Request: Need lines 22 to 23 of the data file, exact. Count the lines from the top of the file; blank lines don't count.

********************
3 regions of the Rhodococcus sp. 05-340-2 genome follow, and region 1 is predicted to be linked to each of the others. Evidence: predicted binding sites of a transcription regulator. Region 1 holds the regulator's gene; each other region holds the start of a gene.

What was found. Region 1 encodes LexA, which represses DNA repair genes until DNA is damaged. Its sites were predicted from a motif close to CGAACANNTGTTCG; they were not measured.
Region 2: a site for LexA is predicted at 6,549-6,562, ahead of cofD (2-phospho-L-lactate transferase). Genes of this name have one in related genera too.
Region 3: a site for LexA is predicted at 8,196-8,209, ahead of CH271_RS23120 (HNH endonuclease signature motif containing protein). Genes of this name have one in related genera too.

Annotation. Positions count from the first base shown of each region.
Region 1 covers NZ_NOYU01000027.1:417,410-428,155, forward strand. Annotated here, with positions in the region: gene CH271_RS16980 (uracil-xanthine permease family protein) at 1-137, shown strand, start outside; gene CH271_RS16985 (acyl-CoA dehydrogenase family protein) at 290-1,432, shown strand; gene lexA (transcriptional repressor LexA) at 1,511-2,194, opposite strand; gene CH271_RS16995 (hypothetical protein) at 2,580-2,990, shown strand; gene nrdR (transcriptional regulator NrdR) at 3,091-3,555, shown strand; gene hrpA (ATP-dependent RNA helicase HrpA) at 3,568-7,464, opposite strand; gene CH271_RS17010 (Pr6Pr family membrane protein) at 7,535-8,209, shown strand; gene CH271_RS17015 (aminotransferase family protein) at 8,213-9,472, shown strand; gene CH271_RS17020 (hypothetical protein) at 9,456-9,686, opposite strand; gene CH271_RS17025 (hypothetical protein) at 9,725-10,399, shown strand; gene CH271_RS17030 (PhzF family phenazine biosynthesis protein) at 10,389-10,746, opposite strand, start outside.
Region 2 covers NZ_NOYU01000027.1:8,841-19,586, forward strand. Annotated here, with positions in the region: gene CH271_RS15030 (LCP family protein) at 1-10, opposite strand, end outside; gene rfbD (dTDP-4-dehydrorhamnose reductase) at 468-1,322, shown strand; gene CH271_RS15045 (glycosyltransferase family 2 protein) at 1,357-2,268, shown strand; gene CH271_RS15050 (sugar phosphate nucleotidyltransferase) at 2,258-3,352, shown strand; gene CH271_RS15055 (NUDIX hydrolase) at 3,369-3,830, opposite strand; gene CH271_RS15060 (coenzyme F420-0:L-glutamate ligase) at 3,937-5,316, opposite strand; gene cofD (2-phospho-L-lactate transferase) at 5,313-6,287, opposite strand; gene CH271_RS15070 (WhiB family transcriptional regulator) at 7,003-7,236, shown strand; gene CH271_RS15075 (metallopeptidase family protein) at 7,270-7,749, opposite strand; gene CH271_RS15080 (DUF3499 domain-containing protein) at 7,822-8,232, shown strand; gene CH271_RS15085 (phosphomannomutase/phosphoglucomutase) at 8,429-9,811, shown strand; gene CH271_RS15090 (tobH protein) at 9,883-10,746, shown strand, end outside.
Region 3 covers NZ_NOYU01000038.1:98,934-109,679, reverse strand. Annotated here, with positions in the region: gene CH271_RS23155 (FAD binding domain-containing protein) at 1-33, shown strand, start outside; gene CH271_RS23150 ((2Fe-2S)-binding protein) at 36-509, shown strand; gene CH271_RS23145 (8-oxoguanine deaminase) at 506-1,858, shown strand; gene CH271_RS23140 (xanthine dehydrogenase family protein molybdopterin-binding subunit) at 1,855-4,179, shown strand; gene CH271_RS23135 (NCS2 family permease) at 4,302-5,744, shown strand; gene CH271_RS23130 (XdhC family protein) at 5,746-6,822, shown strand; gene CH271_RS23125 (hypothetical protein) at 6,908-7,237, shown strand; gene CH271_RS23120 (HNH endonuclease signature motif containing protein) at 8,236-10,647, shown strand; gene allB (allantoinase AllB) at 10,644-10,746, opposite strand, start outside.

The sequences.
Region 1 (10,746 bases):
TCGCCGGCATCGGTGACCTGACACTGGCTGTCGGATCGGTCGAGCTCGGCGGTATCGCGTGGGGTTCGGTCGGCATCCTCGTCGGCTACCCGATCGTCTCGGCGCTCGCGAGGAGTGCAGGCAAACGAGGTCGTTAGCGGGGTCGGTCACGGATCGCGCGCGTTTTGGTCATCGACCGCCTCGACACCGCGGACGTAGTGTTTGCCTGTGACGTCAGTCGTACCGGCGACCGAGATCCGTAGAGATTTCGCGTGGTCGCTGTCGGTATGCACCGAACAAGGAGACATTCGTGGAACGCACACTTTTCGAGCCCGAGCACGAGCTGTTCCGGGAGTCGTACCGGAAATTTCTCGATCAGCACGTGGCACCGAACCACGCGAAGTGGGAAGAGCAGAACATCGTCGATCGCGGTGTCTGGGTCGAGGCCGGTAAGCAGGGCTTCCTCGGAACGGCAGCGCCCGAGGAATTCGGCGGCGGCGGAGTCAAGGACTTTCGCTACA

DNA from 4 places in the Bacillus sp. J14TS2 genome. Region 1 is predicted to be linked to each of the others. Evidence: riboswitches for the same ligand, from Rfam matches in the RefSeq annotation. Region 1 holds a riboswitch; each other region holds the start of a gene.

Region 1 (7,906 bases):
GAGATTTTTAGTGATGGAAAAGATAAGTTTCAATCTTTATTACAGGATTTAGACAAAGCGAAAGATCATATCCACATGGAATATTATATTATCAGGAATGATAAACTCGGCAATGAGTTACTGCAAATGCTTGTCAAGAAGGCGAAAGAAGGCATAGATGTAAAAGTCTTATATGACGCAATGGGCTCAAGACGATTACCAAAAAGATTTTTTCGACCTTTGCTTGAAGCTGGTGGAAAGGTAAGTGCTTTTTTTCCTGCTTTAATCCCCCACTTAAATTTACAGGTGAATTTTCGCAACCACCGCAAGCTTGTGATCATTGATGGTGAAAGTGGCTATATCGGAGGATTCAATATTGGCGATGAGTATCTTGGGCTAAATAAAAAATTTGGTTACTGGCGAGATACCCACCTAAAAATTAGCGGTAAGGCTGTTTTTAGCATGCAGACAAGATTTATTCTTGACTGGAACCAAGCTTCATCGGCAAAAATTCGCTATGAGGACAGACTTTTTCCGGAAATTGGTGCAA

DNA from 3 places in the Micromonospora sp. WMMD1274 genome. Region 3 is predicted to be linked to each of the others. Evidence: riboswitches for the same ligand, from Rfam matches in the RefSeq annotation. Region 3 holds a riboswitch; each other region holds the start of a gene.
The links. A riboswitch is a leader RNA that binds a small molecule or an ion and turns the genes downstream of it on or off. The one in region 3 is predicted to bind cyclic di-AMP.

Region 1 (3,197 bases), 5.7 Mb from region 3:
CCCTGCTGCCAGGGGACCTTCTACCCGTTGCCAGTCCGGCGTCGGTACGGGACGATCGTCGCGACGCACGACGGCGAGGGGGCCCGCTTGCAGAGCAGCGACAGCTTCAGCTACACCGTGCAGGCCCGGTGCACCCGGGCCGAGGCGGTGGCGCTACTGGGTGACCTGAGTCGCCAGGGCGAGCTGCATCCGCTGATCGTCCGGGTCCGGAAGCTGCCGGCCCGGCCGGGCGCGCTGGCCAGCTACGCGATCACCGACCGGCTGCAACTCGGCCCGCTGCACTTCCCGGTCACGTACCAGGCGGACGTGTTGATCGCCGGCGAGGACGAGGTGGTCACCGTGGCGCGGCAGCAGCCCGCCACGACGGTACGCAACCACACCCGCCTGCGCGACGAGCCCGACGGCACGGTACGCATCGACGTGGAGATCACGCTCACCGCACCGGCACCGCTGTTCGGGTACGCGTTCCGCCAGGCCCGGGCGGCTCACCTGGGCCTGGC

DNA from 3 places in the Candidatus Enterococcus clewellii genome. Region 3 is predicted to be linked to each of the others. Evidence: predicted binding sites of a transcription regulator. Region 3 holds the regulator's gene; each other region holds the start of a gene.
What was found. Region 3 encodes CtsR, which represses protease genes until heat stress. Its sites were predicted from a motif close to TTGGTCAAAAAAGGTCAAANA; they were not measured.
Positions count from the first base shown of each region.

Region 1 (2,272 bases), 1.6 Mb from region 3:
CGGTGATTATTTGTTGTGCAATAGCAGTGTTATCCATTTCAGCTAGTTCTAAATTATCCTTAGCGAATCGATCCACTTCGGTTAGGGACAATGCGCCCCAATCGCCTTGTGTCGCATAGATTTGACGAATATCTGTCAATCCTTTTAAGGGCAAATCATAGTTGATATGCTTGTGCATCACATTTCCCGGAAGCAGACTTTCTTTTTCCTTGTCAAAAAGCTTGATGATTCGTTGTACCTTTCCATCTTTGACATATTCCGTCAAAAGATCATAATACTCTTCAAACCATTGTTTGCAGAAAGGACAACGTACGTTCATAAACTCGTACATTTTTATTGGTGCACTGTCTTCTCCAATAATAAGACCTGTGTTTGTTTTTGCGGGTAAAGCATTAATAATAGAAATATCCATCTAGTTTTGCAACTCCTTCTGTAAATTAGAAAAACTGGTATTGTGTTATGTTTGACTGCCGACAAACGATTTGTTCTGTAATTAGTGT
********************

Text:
Region 1 (2,272 bases), 1.6 Mb from region 3:
CGGTGATTATTTGTTGTGCAATAGCAGTGTTATCCATTTCAGCTAGTTCTAAATTATCCTTAGCGAATCGATCCACTTCGGTTAGGGACAATGCGCCCCAATCGCCTTGTGTCGCATAGATTTGACGAATATCTGTCAATCCTTTTAAGGGCAAATCATAGTTGATATGCTTGTGCATCACATTTCCCGGAAGCAGACTTTCTTTTTCCTTGTCAAAAAGCTTGATGATTCGTTGTACCTTTCCATCTTTGACATATTCCGTCAAAAGATCATAATACTCTTCAAACCATTGTTTGCAGAAAGGACAACGTACGTTCATAAACTCGTACATTTTTATTGGTGCACTGTCTTCTCCAATAATAAGACCTGTGTTTGTTTTTGCGGGTAAAGCATTAATAATAGAAATATCCATCTAGTTTTGCAACTCCTTCTGTAAATTAGAAAAACTGGTATTGTGTTATGTTTGACTGCCGACAAACGATTTGTTCTGTAATTAGTGT